Ashy woodswallow

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The ashy woodswallow (Artamus fuscus) belongs to the family of currawongs, butcherbirds and woodswallows, Artamidae.

The ashy woodswallow species are distributed in Indian subcontinent, southeast Asia and south and southeast China. These woodswallow species have an exclusively Asian distribution. These woodswallows are monotypic species.

Overview & Quick Facts Description & Identification
Pictures of Ashy Woodswallow Distribution & Range
Ecosystem & Habitat Diet & Feeding Behavior
Breeding Habits Migration & Movement Patterns
Conservation & Survival IUCN Status
Taxonomy & Classification Bird World

Ashy woodswallow - Overview

  • Scientific name: Artamus fuscus
  • Species author: Vieillot, 1817
  • Synonyms/Protonym: Artamus fuscus Vieillot, 1817
  • Family: Artamidae › Passeriformes › Aves › Chordata › Animalia
  • Vernacular names: English: Ashy woodswallow, Chinese: 灰燕鵙, French: Langrayen brun, German: Grauschwalbenstar, Spanish: Artamo ceniciento, Russian: Пепельный ласточковый сорокопут, Japanese: ハイイロモリツバメ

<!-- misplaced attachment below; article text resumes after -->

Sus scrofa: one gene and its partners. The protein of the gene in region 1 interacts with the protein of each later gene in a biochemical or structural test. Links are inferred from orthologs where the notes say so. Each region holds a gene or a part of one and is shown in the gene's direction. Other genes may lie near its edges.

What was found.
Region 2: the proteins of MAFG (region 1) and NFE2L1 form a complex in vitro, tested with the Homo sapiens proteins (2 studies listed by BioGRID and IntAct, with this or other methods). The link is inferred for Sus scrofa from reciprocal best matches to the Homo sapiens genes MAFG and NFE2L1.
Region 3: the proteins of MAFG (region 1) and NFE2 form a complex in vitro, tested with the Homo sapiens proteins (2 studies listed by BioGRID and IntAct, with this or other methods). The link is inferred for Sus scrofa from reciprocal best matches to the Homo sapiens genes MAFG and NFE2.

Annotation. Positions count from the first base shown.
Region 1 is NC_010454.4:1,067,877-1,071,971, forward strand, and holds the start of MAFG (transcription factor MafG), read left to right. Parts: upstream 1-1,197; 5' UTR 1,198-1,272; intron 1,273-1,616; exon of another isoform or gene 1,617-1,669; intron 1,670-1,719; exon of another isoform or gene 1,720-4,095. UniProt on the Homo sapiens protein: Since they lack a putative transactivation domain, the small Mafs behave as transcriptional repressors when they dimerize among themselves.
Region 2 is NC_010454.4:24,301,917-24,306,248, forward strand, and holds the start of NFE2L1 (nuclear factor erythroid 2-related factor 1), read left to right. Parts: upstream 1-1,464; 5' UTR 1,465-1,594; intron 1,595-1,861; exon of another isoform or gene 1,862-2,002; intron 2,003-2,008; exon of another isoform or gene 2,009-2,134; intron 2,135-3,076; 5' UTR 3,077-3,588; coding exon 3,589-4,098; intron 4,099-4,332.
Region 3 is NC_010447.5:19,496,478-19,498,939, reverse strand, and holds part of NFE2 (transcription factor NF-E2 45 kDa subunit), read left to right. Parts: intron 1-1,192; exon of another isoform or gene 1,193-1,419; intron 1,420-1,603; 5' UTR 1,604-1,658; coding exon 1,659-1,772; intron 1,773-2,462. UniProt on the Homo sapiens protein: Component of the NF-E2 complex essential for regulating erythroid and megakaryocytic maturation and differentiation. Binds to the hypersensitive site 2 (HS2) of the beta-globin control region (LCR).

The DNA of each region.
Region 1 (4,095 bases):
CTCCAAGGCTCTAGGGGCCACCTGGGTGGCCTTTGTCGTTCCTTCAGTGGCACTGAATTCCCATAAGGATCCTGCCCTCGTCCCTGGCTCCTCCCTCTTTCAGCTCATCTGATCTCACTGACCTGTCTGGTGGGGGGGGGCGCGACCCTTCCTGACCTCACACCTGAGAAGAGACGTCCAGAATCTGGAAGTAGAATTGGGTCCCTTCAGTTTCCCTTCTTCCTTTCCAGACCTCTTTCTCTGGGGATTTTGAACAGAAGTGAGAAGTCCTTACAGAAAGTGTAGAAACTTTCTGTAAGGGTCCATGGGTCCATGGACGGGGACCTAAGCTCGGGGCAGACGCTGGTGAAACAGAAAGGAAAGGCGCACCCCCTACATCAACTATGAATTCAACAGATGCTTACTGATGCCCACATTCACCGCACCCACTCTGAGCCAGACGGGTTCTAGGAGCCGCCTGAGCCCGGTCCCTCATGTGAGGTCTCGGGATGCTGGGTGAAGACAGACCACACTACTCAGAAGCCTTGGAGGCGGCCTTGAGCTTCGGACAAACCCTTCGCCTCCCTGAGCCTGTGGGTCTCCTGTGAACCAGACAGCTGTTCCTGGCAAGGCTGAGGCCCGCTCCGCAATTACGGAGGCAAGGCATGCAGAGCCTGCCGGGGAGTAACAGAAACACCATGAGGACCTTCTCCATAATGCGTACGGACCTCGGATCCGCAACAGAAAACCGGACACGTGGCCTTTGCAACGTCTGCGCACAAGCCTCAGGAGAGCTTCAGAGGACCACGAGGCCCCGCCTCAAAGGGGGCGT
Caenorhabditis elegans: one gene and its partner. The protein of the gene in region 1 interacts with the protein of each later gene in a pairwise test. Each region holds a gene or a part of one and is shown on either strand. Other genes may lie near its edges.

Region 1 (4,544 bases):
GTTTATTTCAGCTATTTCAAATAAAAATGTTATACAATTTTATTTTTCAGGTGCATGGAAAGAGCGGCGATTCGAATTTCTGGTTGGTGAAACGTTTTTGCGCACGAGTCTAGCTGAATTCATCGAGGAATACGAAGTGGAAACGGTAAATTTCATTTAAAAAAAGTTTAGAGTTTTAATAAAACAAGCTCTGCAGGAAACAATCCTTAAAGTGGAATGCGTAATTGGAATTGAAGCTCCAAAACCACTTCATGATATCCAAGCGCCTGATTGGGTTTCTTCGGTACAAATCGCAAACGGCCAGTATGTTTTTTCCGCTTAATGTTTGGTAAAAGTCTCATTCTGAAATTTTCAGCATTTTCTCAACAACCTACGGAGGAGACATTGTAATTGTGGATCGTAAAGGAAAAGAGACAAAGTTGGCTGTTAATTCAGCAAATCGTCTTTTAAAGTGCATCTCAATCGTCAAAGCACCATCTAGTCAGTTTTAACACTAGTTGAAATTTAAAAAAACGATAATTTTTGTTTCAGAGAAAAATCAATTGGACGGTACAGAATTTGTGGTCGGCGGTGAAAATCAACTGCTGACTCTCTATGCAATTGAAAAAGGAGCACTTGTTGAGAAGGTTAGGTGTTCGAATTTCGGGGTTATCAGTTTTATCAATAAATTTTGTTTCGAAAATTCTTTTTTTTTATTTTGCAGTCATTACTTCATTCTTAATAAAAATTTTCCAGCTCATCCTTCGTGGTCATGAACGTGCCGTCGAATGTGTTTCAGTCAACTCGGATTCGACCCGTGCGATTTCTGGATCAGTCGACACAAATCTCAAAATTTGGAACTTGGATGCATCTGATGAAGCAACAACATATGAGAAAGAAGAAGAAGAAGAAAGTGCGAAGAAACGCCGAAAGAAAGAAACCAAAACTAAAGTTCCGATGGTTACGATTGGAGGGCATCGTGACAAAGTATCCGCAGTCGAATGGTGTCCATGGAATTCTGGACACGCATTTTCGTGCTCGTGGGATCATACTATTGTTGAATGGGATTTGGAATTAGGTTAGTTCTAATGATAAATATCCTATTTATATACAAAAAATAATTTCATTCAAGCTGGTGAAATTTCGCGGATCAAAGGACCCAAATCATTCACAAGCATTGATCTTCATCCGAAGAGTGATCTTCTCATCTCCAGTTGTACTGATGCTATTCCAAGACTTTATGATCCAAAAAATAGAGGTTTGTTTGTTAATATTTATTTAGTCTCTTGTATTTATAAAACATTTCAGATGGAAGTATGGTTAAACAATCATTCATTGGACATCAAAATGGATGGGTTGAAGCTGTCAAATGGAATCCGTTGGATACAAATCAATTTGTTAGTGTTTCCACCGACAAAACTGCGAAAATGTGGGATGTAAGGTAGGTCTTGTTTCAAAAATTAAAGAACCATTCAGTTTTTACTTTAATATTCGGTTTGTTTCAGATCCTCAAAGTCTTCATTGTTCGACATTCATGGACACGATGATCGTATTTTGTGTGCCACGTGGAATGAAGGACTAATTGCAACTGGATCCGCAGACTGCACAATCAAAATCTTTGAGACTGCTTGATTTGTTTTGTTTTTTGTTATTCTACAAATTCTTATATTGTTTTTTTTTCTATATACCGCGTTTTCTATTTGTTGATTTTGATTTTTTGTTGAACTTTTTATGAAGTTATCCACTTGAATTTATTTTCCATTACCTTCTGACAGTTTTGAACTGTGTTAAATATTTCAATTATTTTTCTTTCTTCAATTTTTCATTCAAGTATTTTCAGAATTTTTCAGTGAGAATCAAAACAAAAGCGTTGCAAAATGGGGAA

• Other names: Ashy Woodswallow, Ashy Swallow-shrike
  • Distribution: Indian subcontinent, southeast Asia, south and southeast China
  • Diet and feeding habits: insects, flying insects
  • IUCN status listing: Least Concern (LC)

Appearance, physical description and identification

The ashy woodswallow (Artamus fuscus) is a medium-sized woodswallow, measuring 20 cm in length and weighing 35 to 40 grams.

The ashy woodswallow has dark slaty gray head with dark mask. The upperparts are ashy gray. The mantle has a maroon tinge. There is a narrow pale band on the rump. The underparts are pale pinkish gray.

The wings of the woodswallow are long and in flight appear very broad at the base. The first primary feather is very short. In a resting bird, the folded wings extend beyond the tail.

The tail of the woodswallow is short and square. The tail feathers are slaty black and are tipped white. The undertail and underwings are pale gray.

The bill is short, stout and finch-like. The bill is slightly curved and silvery blue in color. The irises are blackish brown. The gray legs are very short. The call of these woodswallow species is a repeated "chee-chee-chee" or harsh, shrill nasal "chewk..chewk" sound.
Indian birds - Picture of Ashy woodswallow - Artamus fuscus
1.Birds of India - Image of Ashy woodswallow - Artamus fuscus by Francesco Veronesi

Birds of India - Photo of Ashy woodswallow - Artamus fuscus